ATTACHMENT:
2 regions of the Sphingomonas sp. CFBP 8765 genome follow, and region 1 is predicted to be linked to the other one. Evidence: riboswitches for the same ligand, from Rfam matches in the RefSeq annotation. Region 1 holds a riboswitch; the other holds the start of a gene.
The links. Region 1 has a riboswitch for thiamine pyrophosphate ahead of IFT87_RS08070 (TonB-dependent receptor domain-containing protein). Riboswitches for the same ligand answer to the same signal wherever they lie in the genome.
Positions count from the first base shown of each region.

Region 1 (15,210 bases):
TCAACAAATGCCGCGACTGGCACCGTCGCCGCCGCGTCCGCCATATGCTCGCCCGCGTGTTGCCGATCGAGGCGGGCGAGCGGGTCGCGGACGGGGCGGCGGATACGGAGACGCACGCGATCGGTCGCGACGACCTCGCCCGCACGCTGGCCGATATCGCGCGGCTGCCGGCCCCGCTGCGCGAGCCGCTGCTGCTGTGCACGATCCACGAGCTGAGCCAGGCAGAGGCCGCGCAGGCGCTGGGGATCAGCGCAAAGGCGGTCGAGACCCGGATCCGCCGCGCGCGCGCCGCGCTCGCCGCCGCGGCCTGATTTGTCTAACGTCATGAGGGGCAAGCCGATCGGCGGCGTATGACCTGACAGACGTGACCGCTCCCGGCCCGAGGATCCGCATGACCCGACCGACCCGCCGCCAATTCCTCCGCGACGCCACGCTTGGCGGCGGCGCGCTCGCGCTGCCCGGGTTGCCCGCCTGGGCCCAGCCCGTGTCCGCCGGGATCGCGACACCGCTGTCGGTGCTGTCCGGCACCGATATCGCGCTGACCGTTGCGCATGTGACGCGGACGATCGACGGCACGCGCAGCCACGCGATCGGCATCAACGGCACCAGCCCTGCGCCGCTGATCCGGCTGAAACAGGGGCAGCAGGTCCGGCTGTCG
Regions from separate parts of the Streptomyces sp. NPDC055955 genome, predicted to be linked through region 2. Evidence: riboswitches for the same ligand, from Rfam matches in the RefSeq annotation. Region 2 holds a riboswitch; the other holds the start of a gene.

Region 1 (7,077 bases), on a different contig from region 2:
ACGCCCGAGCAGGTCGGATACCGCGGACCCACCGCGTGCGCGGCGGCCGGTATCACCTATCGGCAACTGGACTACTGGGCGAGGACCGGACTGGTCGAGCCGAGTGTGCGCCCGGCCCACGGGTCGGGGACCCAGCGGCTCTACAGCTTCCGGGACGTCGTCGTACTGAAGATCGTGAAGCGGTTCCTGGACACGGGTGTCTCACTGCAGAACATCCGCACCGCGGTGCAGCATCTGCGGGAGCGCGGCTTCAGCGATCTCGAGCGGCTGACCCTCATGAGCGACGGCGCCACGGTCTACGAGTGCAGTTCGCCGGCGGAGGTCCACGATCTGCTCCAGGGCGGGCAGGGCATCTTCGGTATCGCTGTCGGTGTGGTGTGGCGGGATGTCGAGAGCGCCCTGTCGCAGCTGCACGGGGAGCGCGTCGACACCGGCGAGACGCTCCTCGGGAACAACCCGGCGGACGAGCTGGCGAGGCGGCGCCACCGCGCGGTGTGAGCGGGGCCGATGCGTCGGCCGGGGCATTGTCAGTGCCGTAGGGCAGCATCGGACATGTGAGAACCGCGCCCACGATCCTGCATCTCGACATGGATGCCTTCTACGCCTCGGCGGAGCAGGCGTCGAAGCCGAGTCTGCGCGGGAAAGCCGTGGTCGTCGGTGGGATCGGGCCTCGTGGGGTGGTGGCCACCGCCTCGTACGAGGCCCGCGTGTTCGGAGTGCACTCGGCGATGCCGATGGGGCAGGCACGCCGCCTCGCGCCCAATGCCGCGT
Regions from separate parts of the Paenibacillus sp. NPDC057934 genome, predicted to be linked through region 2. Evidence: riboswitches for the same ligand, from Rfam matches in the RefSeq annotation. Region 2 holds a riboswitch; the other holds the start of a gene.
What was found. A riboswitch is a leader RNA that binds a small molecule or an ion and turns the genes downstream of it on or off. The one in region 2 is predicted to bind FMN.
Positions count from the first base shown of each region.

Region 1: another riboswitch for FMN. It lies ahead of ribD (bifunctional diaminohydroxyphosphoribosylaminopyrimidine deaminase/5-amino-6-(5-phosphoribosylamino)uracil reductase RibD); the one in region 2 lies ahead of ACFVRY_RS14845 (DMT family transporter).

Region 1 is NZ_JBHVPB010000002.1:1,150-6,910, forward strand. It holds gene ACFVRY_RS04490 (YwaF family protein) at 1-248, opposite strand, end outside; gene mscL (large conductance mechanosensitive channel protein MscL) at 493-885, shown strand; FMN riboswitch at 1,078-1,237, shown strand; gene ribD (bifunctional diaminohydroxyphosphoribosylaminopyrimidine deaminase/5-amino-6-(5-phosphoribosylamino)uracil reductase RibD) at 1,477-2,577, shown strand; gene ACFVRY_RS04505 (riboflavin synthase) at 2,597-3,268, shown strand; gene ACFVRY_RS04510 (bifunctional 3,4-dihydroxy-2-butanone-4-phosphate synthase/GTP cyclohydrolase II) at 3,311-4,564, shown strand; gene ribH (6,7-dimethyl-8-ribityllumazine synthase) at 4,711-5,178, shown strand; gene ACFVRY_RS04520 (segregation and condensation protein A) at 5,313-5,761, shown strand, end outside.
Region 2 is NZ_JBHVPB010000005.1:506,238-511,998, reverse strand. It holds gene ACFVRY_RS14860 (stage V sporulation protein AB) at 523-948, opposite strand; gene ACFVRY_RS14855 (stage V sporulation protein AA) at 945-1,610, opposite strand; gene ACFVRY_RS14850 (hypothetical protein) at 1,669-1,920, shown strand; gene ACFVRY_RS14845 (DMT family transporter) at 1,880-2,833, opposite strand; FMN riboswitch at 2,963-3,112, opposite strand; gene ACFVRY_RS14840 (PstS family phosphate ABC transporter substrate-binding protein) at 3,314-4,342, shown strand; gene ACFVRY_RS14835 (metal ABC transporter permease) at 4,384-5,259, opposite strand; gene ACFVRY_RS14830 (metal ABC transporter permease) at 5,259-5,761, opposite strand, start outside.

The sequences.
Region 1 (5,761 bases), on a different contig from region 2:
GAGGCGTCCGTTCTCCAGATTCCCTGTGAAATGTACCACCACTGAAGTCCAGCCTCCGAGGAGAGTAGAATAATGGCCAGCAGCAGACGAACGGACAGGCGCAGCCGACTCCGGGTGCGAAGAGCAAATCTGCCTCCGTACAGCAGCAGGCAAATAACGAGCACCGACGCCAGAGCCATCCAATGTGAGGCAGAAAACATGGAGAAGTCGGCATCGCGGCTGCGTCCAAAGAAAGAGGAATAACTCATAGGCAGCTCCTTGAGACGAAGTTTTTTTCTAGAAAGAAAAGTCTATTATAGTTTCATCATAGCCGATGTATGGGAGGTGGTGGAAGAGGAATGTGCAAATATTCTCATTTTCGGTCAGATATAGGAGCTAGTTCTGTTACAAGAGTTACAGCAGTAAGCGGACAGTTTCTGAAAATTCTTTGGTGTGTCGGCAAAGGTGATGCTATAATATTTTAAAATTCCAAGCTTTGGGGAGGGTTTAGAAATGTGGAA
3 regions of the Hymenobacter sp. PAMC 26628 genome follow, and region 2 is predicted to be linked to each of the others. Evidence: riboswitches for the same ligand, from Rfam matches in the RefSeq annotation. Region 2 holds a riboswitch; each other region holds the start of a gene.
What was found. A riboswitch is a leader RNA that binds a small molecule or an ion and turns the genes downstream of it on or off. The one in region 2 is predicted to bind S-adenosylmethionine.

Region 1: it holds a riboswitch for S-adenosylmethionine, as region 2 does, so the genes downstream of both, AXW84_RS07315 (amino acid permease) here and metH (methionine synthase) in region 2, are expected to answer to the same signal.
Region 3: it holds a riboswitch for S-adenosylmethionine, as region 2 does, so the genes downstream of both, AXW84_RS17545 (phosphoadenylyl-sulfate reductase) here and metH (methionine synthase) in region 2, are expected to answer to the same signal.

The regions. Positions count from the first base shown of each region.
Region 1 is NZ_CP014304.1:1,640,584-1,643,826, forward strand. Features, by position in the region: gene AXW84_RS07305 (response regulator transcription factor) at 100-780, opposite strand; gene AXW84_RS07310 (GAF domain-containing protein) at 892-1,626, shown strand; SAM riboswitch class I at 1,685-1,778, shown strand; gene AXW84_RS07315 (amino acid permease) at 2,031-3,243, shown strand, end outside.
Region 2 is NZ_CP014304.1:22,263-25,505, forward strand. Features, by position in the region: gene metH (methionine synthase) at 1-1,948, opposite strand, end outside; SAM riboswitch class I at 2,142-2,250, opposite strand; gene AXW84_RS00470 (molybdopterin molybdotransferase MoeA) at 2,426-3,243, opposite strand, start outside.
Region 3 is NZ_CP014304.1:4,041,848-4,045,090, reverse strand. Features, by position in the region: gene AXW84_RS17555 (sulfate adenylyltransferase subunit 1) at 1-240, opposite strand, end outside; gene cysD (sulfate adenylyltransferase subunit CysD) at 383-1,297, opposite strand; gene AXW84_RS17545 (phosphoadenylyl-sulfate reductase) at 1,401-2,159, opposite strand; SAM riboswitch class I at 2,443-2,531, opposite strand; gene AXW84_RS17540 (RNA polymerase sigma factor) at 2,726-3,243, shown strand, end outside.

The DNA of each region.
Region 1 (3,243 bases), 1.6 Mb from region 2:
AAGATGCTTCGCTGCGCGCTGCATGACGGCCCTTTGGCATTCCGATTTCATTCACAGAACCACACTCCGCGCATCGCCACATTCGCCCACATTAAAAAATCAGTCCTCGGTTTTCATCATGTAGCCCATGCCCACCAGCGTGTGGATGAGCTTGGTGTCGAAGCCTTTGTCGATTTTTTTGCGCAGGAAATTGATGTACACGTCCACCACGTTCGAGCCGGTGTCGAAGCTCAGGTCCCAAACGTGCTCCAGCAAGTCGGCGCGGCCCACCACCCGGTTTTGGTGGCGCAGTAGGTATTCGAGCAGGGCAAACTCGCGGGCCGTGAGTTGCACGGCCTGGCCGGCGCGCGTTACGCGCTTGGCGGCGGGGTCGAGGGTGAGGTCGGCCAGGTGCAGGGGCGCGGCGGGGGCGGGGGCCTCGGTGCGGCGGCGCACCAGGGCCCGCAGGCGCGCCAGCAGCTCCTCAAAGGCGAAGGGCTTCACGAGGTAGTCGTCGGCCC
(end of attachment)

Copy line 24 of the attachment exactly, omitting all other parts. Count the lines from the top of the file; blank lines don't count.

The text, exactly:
Region 2 is NZ_CP014304.1:22,263-25,505, forward strand. Features, by position in the region: gene metH (methionine synthase) at 1-1,948, opposite strand, end outside; SAM riboswitch class I at 2,142-2,250, opposite strand; gene AXW84_RS00470 (molybdopterin molybdotransferase MoeA) at 2,426-3,243, opposite strand, start outside.